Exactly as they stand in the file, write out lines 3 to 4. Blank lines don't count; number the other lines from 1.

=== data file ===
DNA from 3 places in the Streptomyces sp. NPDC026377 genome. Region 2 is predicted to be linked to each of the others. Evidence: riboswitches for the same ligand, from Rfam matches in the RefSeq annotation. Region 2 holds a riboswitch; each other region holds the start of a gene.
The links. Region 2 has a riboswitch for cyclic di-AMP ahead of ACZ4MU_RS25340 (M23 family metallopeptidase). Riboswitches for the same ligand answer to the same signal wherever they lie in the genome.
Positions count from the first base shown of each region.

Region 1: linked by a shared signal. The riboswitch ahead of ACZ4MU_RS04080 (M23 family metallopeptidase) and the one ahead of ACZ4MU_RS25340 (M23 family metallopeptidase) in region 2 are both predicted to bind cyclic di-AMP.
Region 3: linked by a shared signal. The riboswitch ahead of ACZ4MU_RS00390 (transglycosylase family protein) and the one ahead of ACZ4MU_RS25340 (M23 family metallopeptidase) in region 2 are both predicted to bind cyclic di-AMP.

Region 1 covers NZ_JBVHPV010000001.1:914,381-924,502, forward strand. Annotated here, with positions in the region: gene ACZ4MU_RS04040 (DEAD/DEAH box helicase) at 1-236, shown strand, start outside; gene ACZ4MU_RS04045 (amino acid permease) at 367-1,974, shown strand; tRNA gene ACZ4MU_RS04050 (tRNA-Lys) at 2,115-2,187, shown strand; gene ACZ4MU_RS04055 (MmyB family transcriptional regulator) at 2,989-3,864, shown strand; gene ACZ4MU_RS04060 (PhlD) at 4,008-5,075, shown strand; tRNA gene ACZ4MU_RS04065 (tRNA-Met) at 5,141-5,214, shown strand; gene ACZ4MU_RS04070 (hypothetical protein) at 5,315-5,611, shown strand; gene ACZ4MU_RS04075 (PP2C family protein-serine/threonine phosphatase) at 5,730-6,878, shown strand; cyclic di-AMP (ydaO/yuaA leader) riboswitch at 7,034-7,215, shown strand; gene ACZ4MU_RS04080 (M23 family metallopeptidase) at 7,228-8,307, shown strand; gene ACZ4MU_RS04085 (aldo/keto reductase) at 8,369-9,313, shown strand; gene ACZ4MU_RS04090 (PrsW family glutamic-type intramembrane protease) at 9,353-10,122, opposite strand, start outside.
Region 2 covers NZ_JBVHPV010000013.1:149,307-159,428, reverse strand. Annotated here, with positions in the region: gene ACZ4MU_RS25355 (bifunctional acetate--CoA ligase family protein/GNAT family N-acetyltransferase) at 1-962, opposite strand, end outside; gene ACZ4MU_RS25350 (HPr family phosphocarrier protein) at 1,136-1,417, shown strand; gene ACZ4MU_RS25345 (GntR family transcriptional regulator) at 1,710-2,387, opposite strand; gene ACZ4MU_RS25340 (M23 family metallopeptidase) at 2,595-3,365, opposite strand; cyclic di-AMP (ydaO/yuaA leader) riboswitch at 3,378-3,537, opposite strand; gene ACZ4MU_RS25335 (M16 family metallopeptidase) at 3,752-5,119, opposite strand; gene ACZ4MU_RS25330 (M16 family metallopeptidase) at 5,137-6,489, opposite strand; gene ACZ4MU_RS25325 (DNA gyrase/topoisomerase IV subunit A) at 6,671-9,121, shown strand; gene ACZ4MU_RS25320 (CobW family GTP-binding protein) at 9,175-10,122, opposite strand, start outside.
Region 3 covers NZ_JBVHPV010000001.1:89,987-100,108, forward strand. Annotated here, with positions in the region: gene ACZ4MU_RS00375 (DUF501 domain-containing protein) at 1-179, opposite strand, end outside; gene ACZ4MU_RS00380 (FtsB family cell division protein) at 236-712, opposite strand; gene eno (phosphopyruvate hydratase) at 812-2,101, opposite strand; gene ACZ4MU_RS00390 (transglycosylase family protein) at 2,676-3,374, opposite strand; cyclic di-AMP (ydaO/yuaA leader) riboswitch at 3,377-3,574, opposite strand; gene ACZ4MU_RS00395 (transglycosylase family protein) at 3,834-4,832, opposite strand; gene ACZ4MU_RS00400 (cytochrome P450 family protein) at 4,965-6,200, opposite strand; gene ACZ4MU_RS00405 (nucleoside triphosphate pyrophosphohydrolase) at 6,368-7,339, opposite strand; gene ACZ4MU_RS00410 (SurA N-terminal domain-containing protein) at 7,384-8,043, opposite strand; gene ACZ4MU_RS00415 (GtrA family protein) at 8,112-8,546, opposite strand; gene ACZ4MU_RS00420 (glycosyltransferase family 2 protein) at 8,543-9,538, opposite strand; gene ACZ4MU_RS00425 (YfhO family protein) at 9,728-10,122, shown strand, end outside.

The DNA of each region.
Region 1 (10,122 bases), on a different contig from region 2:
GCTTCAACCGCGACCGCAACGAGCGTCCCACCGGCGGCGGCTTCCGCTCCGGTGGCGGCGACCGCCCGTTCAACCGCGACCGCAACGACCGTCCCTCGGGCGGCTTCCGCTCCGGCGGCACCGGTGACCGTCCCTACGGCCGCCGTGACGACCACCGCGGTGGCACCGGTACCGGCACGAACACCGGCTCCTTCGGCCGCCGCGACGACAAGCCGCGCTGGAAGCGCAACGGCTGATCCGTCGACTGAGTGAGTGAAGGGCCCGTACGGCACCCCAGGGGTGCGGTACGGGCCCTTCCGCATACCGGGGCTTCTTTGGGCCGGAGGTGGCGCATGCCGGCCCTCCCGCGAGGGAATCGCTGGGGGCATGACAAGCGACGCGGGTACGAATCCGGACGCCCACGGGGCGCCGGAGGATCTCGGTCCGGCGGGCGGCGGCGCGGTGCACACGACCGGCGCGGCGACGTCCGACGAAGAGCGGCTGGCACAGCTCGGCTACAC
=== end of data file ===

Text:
Positions count from the first base shown of each region.

Region 1: linked by a shared signal. The riboswitch ahead of ACZ4MU_RS04080 (M23 family metallopeptidase) and the one ahead of ACZ4MU_RS25340 (M23 family metallopeptidase) in region 2 are both predicted to bind cyclic di-AMP.